10. The origin of the thought is based on both external and internal events.

When you had that thought what made you actually do it? What if you had that thought and didn't do it? You would feel a subtle stress, but also another overpowering feeling that made you not do it. This process in consciousness is very subtle.


When I read your post, I thought about how I could test the idea of free choice. Deciding to raise or not raise my arm seemed like a simple test.

You would feel a subtle stress, but also another overpowering feeling that made you not do it. This process in consciousness is very subtle.


Please describe this subtle process to me. Please describe it in some detail. If you can't, I have to believe that when you say subtle process you're really telling me you don't have any idea what's going on in my brain or my consciousness. The phrase subtle process can hide a world of ignorance - the ignorance is universal, no one can explain consciousness.

For someone to claim they have free will is the same as them claiming they know where their thoughts come from and how their brain works. They also claim to know how to control the whole process.


I'm sorry, but that's even more nonsensical than your claim that the burden of proof is on people who disagree with you. I'm not making any claims about the brain or consciousness. I'm describing my experience. In my experience I freely make decisions. You're telling me that I don't actually freely make decisions. How do you come to have such knowledge? Unless you fully understand how the brain and consciousness work, how can you possibly tell me that my experience can't be correct? Your claim becomes categorical when you claim that anyone who disagrees with you is claiming complete knowledge. Yet you offered no real evidence to support your claim. No, I don't know how the brain works. I don't know if we actually have free will. I know my experience tells me that I can make free choices. When someone tells me that my experience is an illusion, I expect to see an extremely strong argument to back up that claim. You haven't provided such an argument.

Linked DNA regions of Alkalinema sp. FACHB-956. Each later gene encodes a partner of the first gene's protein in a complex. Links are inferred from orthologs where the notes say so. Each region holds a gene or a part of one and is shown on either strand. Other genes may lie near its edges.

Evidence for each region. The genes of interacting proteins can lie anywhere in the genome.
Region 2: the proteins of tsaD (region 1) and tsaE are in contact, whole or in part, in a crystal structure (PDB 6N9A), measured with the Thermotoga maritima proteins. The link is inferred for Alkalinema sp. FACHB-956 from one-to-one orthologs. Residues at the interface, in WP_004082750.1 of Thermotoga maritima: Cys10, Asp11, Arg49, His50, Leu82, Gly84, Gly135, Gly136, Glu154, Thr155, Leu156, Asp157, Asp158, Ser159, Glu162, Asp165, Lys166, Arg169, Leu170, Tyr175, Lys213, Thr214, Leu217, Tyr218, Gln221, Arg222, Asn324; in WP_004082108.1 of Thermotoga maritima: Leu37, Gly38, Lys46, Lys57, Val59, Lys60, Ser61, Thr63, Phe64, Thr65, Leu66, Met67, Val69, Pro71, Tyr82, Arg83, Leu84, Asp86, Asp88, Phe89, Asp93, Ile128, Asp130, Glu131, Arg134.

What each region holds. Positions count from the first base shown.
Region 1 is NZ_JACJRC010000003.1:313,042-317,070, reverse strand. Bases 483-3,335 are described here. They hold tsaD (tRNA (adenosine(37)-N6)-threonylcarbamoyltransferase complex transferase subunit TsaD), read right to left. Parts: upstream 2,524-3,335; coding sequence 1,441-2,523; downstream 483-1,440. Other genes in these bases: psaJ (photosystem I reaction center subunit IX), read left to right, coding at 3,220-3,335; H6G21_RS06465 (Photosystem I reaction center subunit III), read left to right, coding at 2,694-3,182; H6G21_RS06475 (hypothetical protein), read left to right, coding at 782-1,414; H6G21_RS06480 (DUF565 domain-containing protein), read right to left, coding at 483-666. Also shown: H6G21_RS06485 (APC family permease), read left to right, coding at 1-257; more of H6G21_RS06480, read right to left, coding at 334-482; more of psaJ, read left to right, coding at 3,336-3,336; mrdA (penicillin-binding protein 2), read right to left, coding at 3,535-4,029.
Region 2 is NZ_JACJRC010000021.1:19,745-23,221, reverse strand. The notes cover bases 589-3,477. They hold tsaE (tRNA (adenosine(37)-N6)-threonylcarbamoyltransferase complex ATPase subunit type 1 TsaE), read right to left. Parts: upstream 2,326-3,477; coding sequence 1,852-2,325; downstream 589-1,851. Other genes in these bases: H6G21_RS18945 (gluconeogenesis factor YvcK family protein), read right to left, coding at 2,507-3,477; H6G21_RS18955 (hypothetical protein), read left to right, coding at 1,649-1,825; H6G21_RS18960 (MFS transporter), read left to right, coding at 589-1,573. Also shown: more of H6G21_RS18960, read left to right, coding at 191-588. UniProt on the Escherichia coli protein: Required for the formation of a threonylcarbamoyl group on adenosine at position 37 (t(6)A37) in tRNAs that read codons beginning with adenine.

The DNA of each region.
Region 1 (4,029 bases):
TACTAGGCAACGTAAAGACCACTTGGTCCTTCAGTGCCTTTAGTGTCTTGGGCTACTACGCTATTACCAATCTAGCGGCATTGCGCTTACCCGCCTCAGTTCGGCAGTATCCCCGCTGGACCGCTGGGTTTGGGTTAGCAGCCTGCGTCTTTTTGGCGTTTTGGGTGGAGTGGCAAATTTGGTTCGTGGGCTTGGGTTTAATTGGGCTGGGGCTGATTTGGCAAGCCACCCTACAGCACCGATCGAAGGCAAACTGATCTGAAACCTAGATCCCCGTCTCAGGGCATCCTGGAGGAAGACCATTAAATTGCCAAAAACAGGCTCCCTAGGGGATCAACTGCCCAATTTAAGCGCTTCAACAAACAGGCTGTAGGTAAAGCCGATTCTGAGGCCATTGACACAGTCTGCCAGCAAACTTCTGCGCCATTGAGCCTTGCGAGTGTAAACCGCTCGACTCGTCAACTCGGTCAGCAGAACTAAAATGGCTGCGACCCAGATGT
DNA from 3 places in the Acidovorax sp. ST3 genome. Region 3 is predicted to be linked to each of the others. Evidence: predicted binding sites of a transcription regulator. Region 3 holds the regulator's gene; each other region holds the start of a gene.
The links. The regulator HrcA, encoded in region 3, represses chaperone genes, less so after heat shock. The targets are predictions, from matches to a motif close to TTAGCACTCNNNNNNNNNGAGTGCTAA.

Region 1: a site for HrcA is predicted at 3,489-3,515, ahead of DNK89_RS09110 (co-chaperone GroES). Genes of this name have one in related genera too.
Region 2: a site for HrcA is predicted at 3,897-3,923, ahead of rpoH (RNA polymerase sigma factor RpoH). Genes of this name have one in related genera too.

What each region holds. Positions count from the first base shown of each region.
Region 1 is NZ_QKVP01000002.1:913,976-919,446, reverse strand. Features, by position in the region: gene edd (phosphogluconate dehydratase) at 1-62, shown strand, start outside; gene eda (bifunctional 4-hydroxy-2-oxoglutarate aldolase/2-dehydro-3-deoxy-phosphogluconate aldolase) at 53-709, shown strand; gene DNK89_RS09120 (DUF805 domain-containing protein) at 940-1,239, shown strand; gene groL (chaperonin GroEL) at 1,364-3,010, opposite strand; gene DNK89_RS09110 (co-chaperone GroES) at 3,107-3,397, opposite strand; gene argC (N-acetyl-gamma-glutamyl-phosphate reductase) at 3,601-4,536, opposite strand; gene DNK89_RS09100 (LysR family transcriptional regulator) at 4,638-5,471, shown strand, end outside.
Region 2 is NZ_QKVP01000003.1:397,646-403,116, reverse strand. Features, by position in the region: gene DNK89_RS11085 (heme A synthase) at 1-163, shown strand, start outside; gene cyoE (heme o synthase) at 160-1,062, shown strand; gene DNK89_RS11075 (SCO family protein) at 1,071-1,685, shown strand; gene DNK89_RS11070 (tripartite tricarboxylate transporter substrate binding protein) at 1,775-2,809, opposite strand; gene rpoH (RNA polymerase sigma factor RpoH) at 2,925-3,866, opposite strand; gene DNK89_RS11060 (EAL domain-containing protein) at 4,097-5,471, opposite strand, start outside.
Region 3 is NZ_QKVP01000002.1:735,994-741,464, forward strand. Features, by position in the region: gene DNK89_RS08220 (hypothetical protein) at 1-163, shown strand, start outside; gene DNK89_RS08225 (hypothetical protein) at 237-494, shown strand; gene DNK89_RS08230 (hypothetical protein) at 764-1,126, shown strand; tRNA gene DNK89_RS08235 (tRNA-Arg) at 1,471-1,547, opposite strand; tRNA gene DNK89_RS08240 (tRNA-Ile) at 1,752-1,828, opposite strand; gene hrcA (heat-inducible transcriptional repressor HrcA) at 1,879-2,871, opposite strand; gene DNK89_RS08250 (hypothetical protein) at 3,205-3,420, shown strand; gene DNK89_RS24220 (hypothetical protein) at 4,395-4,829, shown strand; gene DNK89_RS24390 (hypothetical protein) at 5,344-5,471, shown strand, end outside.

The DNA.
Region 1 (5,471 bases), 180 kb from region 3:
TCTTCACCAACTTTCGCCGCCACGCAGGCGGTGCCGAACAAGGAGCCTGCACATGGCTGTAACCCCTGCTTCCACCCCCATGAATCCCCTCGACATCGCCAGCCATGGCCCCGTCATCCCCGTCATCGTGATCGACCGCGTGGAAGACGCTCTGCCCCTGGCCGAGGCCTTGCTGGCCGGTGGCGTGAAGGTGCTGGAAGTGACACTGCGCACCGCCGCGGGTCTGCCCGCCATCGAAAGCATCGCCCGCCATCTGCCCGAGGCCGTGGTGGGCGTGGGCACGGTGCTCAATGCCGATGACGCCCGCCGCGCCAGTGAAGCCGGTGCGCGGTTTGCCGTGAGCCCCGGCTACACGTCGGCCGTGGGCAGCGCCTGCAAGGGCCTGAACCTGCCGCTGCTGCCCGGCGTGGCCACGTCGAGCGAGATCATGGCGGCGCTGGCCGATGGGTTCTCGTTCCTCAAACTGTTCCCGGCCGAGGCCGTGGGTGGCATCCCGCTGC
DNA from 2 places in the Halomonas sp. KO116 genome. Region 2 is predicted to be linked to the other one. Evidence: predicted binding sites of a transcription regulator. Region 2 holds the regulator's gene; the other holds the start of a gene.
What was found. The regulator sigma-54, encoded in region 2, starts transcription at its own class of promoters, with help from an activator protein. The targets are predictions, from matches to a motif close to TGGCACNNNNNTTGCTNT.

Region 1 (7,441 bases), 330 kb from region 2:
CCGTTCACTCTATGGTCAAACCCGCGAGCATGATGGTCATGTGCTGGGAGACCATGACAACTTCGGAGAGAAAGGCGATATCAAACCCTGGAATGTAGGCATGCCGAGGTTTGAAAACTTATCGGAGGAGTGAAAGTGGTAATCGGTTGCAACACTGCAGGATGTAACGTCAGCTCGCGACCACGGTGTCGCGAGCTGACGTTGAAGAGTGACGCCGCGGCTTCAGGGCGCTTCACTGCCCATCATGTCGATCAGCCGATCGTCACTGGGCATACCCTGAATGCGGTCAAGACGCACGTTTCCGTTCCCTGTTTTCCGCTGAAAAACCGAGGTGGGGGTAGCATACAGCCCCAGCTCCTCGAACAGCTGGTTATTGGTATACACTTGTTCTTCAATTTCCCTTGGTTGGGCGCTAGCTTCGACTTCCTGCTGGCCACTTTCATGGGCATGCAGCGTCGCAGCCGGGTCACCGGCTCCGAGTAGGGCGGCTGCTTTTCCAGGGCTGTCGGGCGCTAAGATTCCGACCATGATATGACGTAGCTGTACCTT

The Libet Experiment has been duplicated many times. The brain makes the decision before consciousness becomes aware of the decision:


Yes, I've always found it amazing that anyone could take Libet's experiments involving a no-input/no-consequence decision, and generalize that to the overall decision making function in humans. The decisions that I find most interesting involve a complex of inputs and unclear consequences. Decisions that seem to be best determined through a rational process rather than by feelings. When I make such decisions, my experience tells me that I do go through just such a rational process. It will take some strong evidence to convince me that I don't actually go through such a process, or that such a process is just a futile exercise because it doesn't really influence my decision.

Here's a video of someone who revisits Libet's experiments:

[center][/center]

Reply to this post

Back to top Alert abuse Link here Permalink


Response to Jim__ (Reply #10)

Mon Sep 19, 2016, 03:59 PM

12. Free will is a particular ability.

 

If someone claims they have that ability, then he/she is the one that must explain how it's done.

Our brains are extremely complex and none of us know how they work. Our heads are black boxes.

I have no idea what goes on up there when I think.

Processes that generate any of our thoughts can't be known while we are thinking and only a little is known by scientists. Scientists don't know the processes that create consciousness and they don't know what consciousness does. They will never really understand how a brain can create consciousness.

We do know that we have various experiences, made possible by consciousness. If you raise your arm through a conscious decision, you experience the desire to raise your arm and then your arm goes up. What really did your consciousness do and where did that desire to raise your arm come from? You really have no other understanding of what went on in your brain beyond the experience of desire to raise your arm, unless you have some scientific knowledge, but that won't help your free will.

You have a lot of explaining to do IF you think we have free will (you say you don't know). How did that desire to raise your arm become conscious and how did your consciousness create your desire to create your desire to raise your arm? Stuff pops into our brains and then stuff happens. Our brains put our thoughts into our conscious brains and our conscious-selves experience them. Our conscious-selves are created by brain processes. There is no room for free will here. No one has ever been able to explain free will or how possibly it could be done. Beyond that, how do I prove a negative?

A desire is a feeling and an understanding of why you have the feeling to do what you want to do.
Here's an extreme example:


Raising arms is usually much less exciting and the process is much more subtle. A lot of what we do is automatic, but if the raising of the arm was though a conscious process, there was some sort of desire at some level.

In much more complex thought processes than just raising an arm, your thoughts are broken up into simpler steps. Each individual step could be comparable to just raising an arm.

In a rational thought processes, you break up the steps into parts that you have already learned. The thought processes are more intense and difficult than raising an arm but the feelings are also more intense, such as when your are studying for a final. The stress when studying for a test can be great, but the stress when not studying can be greater. But still in this process, you experience some form of desire and stuff pops into consciousness from your black box. The consciousness process is still basically the same.